Novia DAVID, Plaintiff-Appellant, v. NEW YORK CITY HOUSING AUTHORITY, Defendant-Respondent.
Order of the Appellate Term of the Supreme Court, First Department, entered April 29, 1999, which modified an order of the Civil Court, Bronx County (Karen Smith, J.), entered on or about June 11, 1997, denying in part defendant's motion for summary judgment insofar as it sought to dismiss plaintiff's claim regarding the wet condition, to the extent of granting in toto defendant's motion for summary judgment dismissing the complaint, unanimously reversed, on the law, without costs, and the motion disposed of in the manner determined by Civil Court.
In this personal injury action, plaintiff alleges that she fractured her left ankle when she slipped and fell on water that had accumulated in an internal stairwell between the second and third floors of her apartment building, owned by defendant New York City Housing Authority. Although it was not until plaintiff's amended bill of particulars that she specifically alleged that defendant's negligence included the failure to repair and prevent leaks in the ceiling and walls of the stairwell through which rainwater seeped, the claim is not foreclosed by her failure to so specify earlier. Notably, in her 50-h hearing, when she explained that she knew the liquid she slipped on was “just plain water” because “[i]t rained that day ․ It is the usual thing in the building,” defendant did not seek any further clarification of the connection between the rain and the accumulation of water on the stairs. Nor was she asked any questions on the source of the water at her examination before trial.
Her notice of claim specified, with regard to the manner in which the claim arose, that defendant's negligence was in “allowing a defective and dangerous condition to exist, to wit: slippery and wet stairs with inadequate and missing lighting and improper handrails.” Her summons and complaint alleged, inter alia, that defendant had allowed a dangerous and defective condition to exist on the stairway between the second and third floor on the right side of the building. Her verified bill of particulars further alleged that the Housing Authority had allowed “a dangerous and defective condition to exist consisting of slippery, wet and dirty stairs with inadequate and missing lighting and defective and improper handrails” by “failing to timely repair said premises.” Plaintiff claimed both actual and constructive notice because reasonable inspections of “the conditions should have been corrected in time to avoid this accident; and by reason of the fact that the conditions complained of existed for so great a period of time that they knew, or reasonably should have known, of the existence thereof and no steps were taken to correct same.”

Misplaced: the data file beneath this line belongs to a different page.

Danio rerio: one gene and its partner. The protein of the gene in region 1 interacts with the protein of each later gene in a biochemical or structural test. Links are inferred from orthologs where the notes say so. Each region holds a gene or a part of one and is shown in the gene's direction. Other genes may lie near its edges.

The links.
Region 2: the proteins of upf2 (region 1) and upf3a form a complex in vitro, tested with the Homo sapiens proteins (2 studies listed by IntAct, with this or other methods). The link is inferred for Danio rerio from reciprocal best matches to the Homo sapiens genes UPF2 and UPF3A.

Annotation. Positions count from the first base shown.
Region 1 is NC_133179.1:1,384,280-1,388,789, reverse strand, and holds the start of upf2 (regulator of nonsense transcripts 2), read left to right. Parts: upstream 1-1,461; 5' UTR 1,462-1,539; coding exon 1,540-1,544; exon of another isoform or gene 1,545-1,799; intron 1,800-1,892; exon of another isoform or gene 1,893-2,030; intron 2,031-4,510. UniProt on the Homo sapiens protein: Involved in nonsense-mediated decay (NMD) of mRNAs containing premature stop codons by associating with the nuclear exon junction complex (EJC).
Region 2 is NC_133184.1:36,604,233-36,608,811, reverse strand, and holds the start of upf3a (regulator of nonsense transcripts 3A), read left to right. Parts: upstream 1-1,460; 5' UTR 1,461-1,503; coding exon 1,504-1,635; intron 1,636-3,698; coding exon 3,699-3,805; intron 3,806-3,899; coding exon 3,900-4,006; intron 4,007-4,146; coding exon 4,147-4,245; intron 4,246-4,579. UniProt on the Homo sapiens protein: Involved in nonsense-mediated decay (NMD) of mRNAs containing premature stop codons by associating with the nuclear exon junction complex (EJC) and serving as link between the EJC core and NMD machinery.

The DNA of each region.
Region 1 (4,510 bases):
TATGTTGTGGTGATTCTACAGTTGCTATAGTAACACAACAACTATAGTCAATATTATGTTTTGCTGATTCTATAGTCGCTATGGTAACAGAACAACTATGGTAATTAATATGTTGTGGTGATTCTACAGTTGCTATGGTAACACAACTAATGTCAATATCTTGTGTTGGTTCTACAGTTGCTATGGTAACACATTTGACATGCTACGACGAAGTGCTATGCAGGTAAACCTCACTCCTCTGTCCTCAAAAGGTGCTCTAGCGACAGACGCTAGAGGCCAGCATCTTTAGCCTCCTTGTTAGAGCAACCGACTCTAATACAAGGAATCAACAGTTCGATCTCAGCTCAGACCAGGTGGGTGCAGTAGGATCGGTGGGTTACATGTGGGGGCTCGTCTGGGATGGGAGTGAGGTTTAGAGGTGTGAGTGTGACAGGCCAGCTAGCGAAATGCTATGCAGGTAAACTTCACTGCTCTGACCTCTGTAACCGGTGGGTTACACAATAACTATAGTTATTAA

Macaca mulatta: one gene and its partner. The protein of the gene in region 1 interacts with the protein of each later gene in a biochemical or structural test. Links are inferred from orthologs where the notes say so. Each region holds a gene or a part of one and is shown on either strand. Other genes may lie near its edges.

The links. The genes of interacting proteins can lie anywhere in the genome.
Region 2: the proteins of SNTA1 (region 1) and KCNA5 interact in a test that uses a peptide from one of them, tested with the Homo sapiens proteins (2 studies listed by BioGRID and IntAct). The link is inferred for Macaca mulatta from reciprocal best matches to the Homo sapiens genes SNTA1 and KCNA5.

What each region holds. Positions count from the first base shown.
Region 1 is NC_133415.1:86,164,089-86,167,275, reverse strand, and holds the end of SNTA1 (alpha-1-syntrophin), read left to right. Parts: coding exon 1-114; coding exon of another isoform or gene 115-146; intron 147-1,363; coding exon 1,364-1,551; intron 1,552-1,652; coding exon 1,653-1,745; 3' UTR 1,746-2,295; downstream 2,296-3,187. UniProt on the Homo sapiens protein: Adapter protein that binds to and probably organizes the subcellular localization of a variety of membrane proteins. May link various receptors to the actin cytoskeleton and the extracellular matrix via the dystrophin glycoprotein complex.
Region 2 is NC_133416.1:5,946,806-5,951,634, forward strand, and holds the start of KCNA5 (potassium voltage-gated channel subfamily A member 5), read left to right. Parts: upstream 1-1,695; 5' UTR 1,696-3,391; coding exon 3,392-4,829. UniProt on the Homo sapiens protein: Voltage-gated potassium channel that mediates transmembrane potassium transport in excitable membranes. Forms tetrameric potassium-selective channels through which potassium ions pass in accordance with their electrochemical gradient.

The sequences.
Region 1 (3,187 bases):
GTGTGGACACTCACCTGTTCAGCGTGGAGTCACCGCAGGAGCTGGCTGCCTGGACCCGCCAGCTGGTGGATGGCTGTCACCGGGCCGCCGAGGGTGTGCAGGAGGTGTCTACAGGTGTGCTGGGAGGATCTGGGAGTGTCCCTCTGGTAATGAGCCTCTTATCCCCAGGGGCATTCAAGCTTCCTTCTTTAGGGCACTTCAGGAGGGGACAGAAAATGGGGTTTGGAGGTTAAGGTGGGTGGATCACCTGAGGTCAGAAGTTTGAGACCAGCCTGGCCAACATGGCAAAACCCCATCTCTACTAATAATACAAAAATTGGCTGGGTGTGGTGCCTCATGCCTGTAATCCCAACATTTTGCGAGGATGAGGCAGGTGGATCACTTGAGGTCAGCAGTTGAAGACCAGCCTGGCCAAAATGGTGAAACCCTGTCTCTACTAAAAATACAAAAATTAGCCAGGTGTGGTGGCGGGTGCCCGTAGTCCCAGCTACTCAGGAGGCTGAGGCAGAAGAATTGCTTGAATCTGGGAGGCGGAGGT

Plaintiff's amended verified bill of particulars, served following her deposition, alleged that defendant was “further negligent in failing to repair and prevent leaks in the ceiling and walls of the stairwell in question; in allowing and causing the accumulation of water on the stairs whenever it rained.” With regard to the issue of notice, plaintiff alleged that defendant:
had actual and constructive notice of the dangerous condition herein, the accumulation of water on the stairs, in that, for several months before the accident herein, whenever there was rain, the aforesaid stairwell would become very wet and slippery due to the accumulation of water on said stairs and furthermore, the condition itself on the day of plaintiff's accident existed for several hours before plaintiff fell, which should have been discovered by the defendant in the exercise of reasonable care before the plaintiff fell.